Late this past summer, I was invited by Nasdaq’s Inside America’s Boardrooms to answer a few questions about what long-standing boards can learn from young directors. In addition to being the CEO of Cake & Arrow, I also sit on the board of Essendant, a national wholesale distributor of workplace essentials. The interviewer was interested in what perspective, I, as a relatively young board member in my early 40s might bring to a boardroom full of executives in the later stages of their careers, particularly when it comes to the question of digital. The interviewer asked me to pretend I was developing a crash course curriculum on digital for directors, and to spell out exactly what I would have them learn.
It was a useful exercise, and one that I have had plenty of opportunity to consider. As the leader of a customer experience agency that frequently partners with executives in the insurance and financial services industries, the phrase digital transformation is never far from their lips, and, over the years I have been asked many times by clients to define what I think digital means. When asked this question, I typically tell our clients what I told Inside America’s Boardrooms: If you are focused on “digital” you are are focused on the wrong problem.
Below are a few rules I would offer to boardroom directors and industry leaders alike for how to move beyond digital to truly transform their industries and organizations.
Rule #1: Stop using the word digital
I’m not the only one saying it. In fact, just this past spring, at one of the largest gatherings of marketers in the world, Zaid Al-Qassab, chief brand and marketing officer of the telecommunications group BT told marketers that overuse of the term digital leads companies to spend too much time thinking about clicks and likes, shifting the focus away from where it should be: with the customer. Similarly, in the insurance and financial services industries, the word digital is often taken to be synonymous with “online” or “technology.” And while an online/technology solution may very well be a means of addressing a customer need, for many organizations the tech becomes the end game. In short, across many industries the word digital ends up distracting companies from what really matters–their customers.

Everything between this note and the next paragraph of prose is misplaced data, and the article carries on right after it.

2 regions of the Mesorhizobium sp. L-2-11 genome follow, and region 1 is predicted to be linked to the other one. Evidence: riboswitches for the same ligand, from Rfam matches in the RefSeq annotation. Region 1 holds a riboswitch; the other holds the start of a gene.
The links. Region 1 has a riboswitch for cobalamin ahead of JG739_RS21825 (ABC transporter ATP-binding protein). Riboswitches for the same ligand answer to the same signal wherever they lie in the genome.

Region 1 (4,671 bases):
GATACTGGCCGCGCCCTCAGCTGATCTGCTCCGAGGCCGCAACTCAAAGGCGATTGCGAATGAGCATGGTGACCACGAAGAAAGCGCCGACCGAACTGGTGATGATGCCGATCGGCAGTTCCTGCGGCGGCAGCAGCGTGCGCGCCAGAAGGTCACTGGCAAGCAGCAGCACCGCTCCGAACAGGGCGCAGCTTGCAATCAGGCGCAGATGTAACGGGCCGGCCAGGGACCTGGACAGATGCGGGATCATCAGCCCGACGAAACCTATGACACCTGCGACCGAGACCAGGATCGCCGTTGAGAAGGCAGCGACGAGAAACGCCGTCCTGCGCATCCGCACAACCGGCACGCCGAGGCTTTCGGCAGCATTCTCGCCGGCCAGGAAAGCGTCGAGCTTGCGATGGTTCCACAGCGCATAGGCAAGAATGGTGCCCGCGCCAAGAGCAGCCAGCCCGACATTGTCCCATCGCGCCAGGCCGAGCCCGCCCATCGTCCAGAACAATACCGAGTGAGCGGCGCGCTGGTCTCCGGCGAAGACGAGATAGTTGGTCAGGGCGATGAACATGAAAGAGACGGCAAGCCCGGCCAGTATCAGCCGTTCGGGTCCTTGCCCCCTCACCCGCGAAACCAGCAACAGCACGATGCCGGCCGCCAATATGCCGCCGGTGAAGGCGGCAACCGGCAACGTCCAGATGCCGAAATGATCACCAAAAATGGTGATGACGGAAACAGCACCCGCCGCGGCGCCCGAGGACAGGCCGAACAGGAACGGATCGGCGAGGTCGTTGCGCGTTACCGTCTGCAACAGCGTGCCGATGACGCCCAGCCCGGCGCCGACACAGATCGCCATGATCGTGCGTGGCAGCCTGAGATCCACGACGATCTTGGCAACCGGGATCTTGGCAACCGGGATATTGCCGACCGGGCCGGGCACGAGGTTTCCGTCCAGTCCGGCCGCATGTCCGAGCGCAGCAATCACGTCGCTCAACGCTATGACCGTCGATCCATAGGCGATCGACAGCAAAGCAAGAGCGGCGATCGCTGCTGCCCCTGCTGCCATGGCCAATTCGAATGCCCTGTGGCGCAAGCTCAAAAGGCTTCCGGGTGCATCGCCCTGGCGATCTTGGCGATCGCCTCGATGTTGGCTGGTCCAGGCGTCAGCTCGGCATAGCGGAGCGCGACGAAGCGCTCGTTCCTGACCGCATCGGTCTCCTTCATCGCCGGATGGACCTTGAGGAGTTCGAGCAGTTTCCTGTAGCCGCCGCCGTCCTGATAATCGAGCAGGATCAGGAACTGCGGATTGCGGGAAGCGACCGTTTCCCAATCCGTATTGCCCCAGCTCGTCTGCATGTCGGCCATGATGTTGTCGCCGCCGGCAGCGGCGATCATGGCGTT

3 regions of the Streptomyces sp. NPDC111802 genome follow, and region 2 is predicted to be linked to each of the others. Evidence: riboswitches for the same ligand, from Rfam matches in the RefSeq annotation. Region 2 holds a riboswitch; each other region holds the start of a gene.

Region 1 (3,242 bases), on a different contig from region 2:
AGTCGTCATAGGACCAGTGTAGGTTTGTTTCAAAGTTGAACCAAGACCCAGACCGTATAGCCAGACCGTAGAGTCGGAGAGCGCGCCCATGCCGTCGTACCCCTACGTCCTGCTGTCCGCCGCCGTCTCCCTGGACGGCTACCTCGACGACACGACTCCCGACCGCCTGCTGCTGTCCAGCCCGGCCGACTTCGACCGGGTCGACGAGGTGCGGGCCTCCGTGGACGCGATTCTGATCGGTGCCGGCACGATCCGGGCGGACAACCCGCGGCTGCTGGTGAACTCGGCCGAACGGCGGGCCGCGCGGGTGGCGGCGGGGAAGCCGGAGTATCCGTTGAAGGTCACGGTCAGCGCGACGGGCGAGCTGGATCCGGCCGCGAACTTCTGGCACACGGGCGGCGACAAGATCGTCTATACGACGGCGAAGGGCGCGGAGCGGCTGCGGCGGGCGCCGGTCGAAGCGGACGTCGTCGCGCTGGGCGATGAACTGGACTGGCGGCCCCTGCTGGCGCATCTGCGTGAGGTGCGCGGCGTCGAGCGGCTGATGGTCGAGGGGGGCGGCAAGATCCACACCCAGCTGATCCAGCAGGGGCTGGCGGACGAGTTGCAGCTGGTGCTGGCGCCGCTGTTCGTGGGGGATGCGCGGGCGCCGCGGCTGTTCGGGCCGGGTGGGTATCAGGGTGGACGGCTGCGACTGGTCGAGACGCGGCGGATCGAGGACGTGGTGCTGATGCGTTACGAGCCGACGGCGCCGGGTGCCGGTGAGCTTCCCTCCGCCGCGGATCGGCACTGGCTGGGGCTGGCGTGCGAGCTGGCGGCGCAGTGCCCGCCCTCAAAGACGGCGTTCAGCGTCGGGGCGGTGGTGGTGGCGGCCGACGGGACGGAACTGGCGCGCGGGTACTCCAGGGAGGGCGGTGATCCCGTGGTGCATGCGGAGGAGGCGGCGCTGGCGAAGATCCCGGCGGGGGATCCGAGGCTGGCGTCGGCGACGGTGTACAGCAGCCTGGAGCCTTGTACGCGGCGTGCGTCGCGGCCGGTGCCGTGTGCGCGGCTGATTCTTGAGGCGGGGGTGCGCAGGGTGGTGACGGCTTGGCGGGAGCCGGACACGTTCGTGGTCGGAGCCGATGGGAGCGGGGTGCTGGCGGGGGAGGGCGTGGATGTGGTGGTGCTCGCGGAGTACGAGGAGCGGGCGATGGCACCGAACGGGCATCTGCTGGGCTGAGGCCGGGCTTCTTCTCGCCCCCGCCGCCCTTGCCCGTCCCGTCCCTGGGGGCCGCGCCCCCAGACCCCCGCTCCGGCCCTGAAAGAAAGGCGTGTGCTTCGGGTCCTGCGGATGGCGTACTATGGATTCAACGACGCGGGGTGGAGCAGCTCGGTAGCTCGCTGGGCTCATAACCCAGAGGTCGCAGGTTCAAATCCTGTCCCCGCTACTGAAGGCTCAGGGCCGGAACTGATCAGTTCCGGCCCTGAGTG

In a recent project we worked on, the client came to us with technical plans to publish very large volumes of content to help to further establish them as thought-leaders in their vertical. They came armed with a robust list of features and requirements for this capability. It looked incredible on paper. Robust, well thought out, technically sophisticated, allowing a visitor to their website to slice and dice their content in myriad ways.
Before actually building the experience, we developed a quick prototype along the lines of our clients’ requirements, and tested it with their customers. The customers didn’t bite. It turns out that the technology solution they developed was designed around how the organization saw the business problems, not what the customers wanted. So we went back to the drawing board and were able to build a far less complex, less expensive content-driven solution that spoke the language of the customer, rather than the business. Not only did focusing on great customer experience–as opposed to just a new digital solution–better align their value proposition to their customers, it was delivered it in less time and for less money. Which leads me to rule 2.
Rule #2: Start using the words customer experience